Brisbane. Brissy. Brisvegas. The Queensland capital is one of the fastest-growing cities in Australia, best known for its vibrant urban precincts, outdoor lifestyle, friendly locals and stellar weather all year round.
What you may not know is that Brisbane also has a burgeoning foodie scene waiting to be discovered. In recent years, the city has undergone a rapid culinary come-up, filled with fine dining, inventive dégustation experiences, edgy modern Australian cuisine, and fresh takes on comfort food classics.
These are the cool Brisbane restaurants you must try next time you find yourself in town.
Chu The Phat
A cleverly-named new jewel in the crown of South Brisbane’s up-and-coming Fish Lane dining precinct, Chu The Phat draws on flavours from the hawker stalls of Hong Kong, Korea and Taiwan to dish out a diverse spread of Asian street food. The sprawling multi-level venue boasts two kitchens, two bars, and industrial-meets-old-world décor for chic nights out with dates or mates.
Sydneysiders can’t have all the fun. The acclaimed OTTO has landed in Brisbane and made quite the entrance. Otto Brisbane shares similar DNA to its Sydney counterpart, but with a slightly lighter menu focused on southern-Italian style dishes to suit the warmer temperatures. If you’re keen on a light bite, Bar Otto is opposite and perfect for breakfast, lunch or an after-work tipple or two.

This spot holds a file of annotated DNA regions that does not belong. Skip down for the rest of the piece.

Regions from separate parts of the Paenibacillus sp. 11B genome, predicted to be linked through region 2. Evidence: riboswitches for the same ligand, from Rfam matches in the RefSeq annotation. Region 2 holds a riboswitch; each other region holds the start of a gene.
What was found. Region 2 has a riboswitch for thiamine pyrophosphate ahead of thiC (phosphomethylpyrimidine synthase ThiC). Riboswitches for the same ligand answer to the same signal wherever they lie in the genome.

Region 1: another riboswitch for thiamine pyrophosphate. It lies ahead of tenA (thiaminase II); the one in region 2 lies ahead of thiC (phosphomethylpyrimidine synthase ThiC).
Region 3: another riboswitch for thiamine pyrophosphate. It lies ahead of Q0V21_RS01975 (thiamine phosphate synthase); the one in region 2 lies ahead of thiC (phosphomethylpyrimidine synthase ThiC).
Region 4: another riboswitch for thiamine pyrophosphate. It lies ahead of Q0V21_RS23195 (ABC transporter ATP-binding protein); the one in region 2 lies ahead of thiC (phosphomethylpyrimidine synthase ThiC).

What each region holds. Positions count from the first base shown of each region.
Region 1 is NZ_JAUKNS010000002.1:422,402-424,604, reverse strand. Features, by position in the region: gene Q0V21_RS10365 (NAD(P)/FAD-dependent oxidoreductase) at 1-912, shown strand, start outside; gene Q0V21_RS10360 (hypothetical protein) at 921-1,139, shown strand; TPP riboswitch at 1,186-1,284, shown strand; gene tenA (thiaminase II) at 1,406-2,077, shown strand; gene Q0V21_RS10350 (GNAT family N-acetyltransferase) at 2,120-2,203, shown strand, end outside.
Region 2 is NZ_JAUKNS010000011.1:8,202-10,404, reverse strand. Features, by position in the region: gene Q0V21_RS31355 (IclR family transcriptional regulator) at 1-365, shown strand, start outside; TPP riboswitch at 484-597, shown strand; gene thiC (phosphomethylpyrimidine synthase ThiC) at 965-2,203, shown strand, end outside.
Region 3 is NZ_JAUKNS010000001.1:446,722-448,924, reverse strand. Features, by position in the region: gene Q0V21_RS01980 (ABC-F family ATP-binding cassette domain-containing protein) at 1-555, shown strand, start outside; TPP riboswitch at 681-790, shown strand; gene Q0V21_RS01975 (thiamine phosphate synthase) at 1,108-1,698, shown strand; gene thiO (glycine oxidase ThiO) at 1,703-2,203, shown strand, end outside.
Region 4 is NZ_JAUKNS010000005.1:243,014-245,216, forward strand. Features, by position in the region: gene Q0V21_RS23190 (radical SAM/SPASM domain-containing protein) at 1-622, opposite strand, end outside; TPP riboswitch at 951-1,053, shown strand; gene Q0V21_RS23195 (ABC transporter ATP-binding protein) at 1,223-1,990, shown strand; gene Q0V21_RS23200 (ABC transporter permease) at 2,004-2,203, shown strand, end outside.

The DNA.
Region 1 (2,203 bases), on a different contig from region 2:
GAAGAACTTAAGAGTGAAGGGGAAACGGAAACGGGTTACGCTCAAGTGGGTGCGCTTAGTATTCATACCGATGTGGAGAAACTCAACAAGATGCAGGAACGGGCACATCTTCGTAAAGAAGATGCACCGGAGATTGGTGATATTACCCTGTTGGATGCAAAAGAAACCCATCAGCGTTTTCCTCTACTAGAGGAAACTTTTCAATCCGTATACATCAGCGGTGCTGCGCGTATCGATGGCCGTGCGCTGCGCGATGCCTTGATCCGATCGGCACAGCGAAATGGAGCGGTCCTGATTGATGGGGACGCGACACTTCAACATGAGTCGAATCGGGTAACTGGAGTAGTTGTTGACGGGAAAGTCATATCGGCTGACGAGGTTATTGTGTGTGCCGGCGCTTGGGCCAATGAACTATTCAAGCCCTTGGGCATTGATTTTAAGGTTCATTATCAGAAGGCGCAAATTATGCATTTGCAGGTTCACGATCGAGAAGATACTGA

Celebrity chef Matt Moran lends his culinary expertise to Brisbane with Aria on Eagle Street Pier. The much-lauded spot features a well-balanced seasonal menu that highlights local and Australian produce, an award winning wine list, and city views designed to induce swoons. Still not convinced? How about this: “Succulent pork belly has a perfect golden crackling, while plump duck dumplings, abalone and mushrooms swim in a Peking duck consommé”. Two words: mouth watering.
Miel Container proves simple, familiar food can still be an exceptional experience. The gourmet hamburger joint calls two red shipping containers home, and has had the city’s burger-loving citizens buzzing since it opened in 2013. Premium cuts of meat, gourmet cheeses, and an impressive list of toppings and condiments make Miel’s burgers something to ‘gram home about.
It’s hard to guess what might be on the menu at The Wolfe, and that’s all part of its charm. The elegant eatery, helmed by chef-owner Paul McGivern, changes its menu every month, but always delivers quality Euro-inspired cuisine with an emphasis on fresh, local produce, as well a politely attentive (never intrusive) front-of-house staff.
If you’re still on the Asian street food tip after visiting Chu The Phat, your next stop is Junk – named after the traditional Chinese sailing ship, not the quality of its meals. Junk focuses on serving fuss-free food made with locally sourced ingredients that’s best enjoyed as a shared-eating experience. Influences come from all across East Asia, including Thailand, Vietnam, China and Malaysia.
Urbane’s rather lengthy repertoire of awards isn’t the restaurant’s only claim to fame. The three-hatted dining destination has garnered a reputation for its satisfying combination of high quality food and service. In fact, there are five distinct dining and bar experiences within this Brisbane icon, incorporating Urbane and The Euro, from bar cuisine to creative and diverse fine dining. As for food, whether modern or traditional, French or Japanese, and with a mix of ingredients both familiar and unknown, Urbane is big on making sure food is always an evolution.